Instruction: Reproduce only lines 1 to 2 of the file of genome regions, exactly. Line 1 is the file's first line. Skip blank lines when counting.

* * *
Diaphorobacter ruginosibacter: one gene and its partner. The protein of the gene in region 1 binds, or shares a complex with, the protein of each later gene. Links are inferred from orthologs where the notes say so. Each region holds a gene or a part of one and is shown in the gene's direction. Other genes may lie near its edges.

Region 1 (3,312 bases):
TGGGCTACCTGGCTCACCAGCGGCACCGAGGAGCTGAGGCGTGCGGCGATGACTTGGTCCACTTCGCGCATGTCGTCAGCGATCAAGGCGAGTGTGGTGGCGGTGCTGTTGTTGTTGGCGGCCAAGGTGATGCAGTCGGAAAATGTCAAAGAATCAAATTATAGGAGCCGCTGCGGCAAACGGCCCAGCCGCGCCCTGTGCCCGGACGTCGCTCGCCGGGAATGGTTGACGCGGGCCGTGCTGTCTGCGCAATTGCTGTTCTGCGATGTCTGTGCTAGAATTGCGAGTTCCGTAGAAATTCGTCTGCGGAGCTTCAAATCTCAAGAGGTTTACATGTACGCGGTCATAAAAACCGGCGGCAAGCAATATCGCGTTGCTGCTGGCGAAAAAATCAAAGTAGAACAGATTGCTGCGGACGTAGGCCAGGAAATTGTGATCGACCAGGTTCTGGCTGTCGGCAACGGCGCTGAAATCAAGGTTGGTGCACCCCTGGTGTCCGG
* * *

Diaphorobacter ruginosibacter: one gene and its partner. The protein of the gene in region 1 binds, or shares a complex with, the protein of each later gene. Links are inferred from orthologs where the notes say so. Each region holds a gene or a part of one and is shown in the gene's direction. Other genes may lie near its edges.

Region 1 (3,312 bases):